The app or ticket controls access to the care module through a dedicated, secured hallway. After reaching the care module, admission is only possible if the patient has a valid appointment. Each scan is unique to each user to maintain patient privacy and security. No one else can gain access.
Technology Identifies Users Who Should See a Doctor
When users enter an F2C participating station, an early detection system, similar to Amazon Go’s technology, detects elevated body temperatures. If commuters are identified as having an elevated body temperature, they are directed to an F2C car for assessment. If the system suspects an infectious disease, the care car decouples at the next stop, rerouting to the closest hospital.
F2C can provide services to a wide range of patients, from those who need help for a one-time issue to continuing chronic care. Easy access to F2C can be an advantage for those managing chronic illnesses, ensuring the patient receives consistent treatment. For example, people with diabetes need to monitor their blood sugar levels and take varying insulin doses. Regular appointments in an F2C car, to and from work or school, ensure consistent blood tests and correct insulin doses. Close monitoring also reduces the risk of diabetes complications.
People with limited mobility — either using a wheelchair or a walking aid — may find it challenging to travel long distances or access some offices or clinics. Whether they need regular checkups for blood tests or other health issues or want to see a doctor about a new problem, F2C cars are accessible for their primary care needs.
Follow-up appointments are also available for people monitoring recovery from a prior illness or procedure.
For F2C to succeed, it must partner with municipalities to bring together its local transportation and health systems to reach target populations. Improved population health through broadened access to primary care can positively impact local economies. City leaders could also leverage F2C in times of public health crises, such as mass testing or immunization, keeping more citizens healthy.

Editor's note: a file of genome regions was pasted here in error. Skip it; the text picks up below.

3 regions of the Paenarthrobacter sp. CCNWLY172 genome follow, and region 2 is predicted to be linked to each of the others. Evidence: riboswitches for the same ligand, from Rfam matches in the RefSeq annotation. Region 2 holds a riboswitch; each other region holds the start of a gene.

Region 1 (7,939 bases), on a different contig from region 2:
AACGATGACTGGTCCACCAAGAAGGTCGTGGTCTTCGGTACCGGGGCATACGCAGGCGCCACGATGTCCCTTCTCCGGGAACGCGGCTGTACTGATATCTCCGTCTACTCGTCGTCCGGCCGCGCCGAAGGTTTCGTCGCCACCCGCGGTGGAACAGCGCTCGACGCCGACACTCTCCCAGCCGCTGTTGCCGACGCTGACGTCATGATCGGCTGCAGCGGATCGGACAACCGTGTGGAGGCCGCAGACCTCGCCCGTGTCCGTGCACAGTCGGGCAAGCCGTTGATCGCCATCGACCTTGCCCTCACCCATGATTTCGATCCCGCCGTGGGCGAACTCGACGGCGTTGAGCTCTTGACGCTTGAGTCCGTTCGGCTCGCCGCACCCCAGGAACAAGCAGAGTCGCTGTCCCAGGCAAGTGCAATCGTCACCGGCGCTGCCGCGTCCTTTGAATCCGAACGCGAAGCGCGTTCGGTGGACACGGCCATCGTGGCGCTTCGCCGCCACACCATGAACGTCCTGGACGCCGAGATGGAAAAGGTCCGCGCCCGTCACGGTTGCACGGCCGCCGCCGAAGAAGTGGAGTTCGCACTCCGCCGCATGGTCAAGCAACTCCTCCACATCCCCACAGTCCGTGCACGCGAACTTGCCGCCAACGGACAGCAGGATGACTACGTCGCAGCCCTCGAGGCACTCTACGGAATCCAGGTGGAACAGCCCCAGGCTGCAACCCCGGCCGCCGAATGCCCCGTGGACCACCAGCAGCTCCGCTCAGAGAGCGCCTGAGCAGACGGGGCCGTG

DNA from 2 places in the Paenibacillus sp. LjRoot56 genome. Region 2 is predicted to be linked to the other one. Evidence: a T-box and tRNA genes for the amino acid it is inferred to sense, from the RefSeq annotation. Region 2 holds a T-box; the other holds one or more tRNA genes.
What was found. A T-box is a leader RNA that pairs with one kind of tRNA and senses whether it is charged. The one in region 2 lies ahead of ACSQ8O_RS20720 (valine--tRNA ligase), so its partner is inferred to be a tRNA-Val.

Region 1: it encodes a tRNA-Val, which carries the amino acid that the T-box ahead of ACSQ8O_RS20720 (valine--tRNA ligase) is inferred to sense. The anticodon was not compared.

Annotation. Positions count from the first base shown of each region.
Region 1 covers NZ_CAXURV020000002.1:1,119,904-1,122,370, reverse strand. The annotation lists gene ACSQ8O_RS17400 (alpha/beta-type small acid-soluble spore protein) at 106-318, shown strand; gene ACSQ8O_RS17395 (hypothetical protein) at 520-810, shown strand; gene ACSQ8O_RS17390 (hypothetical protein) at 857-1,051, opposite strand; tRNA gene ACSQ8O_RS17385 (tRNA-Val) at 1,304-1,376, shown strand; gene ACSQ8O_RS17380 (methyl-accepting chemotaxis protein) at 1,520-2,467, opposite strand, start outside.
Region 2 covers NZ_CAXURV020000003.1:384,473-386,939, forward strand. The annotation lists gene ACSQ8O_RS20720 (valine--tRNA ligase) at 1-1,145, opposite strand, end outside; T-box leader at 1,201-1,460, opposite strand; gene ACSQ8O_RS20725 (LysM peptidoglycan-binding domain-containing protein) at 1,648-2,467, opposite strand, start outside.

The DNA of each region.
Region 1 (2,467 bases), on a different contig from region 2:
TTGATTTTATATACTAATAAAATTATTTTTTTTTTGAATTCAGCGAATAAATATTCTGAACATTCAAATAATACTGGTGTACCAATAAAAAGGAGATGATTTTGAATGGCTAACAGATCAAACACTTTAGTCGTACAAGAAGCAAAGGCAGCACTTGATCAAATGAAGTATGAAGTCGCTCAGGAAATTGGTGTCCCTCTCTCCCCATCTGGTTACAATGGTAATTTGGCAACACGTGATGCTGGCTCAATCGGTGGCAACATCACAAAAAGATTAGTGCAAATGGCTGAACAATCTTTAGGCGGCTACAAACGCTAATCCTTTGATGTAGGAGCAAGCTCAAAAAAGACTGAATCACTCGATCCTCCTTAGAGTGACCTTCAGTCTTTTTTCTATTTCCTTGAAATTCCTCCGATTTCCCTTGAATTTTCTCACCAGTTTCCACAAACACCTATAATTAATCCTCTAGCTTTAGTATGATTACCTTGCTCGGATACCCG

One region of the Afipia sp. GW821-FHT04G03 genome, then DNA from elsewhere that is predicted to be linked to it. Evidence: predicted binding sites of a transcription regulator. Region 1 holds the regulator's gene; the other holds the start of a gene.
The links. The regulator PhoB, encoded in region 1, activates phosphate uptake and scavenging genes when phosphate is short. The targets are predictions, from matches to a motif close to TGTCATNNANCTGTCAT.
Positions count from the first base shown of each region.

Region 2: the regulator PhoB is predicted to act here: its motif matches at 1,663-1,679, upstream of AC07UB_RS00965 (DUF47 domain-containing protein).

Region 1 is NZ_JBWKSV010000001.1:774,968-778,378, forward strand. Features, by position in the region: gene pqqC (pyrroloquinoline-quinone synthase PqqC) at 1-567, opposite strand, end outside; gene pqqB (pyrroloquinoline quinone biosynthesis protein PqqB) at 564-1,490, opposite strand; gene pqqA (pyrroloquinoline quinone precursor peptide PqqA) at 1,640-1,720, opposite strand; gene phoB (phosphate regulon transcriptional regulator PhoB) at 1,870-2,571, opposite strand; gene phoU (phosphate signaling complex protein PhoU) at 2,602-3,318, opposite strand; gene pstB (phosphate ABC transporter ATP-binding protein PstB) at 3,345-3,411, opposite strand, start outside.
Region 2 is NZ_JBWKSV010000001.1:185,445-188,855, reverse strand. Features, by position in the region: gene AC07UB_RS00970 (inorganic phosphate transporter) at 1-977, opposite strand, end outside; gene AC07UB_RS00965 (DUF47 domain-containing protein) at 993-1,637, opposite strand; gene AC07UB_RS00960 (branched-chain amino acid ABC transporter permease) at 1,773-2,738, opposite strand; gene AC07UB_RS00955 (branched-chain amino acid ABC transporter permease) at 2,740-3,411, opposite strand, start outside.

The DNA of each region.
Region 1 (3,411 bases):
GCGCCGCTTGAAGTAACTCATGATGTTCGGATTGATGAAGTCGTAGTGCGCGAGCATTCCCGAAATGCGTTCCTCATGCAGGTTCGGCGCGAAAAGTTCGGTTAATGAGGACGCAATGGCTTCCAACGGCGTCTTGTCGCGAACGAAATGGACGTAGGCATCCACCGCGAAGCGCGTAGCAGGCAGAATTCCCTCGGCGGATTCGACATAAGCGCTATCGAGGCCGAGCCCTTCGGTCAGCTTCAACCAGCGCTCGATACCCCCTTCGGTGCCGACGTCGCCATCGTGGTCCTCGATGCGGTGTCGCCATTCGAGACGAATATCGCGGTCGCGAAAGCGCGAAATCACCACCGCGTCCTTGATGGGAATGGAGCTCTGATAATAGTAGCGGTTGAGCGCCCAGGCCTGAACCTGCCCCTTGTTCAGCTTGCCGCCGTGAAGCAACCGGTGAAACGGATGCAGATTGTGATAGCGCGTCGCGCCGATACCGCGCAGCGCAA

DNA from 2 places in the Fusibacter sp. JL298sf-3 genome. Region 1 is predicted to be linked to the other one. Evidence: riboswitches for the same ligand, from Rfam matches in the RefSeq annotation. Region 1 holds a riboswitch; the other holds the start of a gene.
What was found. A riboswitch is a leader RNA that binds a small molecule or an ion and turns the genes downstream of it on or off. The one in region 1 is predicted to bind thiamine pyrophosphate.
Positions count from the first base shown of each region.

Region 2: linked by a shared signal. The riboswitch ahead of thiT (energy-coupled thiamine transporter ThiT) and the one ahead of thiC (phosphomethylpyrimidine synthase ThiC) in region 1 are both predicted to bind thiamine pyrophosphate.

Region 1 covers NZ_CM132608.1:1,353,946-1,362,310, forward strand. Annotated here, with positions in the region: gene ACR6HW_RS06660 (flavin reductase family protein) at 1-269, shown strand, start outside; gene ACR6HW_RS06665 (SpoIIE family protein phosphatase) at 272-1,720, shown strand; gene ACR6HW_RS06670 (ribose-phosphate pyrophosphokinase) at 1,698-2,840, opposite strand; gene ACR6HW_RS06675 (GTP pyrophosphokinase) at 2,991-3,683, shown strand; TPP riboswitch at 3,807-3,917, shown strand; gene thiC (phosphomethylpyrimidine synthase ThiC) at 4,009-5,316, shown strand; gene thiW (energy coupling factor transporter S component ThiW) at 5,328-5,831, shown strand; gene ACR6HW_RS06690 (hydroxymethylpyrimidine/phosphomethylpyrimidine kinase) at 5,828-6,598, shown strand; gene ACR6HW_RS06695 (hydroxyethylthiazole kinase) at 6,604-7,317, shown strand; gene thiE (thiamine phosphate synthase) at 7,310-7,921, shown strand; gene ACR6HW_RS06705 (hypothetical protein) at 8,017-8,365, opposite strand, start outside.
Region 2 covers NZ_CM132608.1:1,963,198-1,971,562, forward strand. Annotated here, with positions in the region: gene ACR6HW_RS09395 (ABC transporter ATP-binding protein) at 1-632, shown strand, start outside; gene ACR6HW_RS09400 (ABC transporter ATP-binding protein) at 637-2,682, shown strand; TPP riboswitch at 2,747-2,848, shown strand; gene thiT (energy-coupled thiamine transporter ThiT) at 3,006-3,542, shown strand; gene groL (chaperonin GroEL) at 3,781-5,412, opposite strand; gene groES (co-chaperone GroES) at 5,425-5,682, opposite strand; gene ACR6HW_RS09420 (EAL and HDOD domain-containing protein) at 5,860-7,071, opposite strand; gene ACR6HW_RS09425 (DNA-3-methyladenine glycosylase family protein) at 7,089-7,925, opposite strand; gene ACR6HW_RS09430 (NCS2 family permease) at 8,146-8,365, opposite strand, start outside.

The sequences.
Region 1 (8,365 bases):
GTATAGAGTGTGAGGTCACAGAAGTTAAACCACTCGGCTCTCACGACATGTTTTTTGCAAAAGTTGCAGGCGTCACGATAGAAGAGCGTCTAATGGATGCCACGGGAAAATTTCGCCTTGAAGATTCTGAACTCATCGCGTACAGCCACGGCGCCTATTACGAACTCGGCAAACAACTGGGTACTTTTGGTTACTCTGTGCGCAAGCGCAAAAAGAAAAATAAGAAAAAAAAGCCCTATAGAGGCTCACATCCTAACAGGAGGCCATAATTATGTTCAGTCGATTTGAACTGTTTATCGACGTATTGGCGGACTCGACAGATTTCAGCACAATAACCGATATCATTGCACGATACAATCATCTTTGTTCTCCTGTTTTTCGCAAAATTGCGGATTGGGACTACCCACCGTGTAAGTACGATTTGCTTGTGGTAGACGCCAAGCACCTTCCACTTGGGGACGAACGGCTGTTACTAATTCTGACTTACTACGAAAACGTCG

The average commute on public transit varies depending on the city or town, but many major urban areas have an average commute time of one hour in each direction. By using F2C, users do not have to take time off work, reducing their productivity or increasing costs to their employers if they need to use replacement workers. Trips to the doctor will also no longer infringe on personal or family time.
Through F2C, SmithGroup is creating an entirely new primary care ecosystem deployed through America's existing public transit infrastructure. By adding F2C cars to existing rail systems, patients can get care while commuting, shortening waiting time, increasing accessibility, and expanding preventive care while simultaneously de-stressing the health care system, reducing health care costs, and improving individual and population health.
Download to learn how Fare2Care delivers accessible primary care.
SmithGroup's F2C design solution was selected as a finalist for the 2020 Healthcare Design Breaking Through competition. The competition encourages innovation by asking participants to solve challenges in the future delivery of health care without the usual restrictions tied to budget, schedule, and codes. The SmithGroup team developed a novel concept that provides more convenient and equitable primary care access by leveraging existing transportation infrastructure. The concept is forward-facing but could be implemented within just a few years, given predicted advances in virtual technology.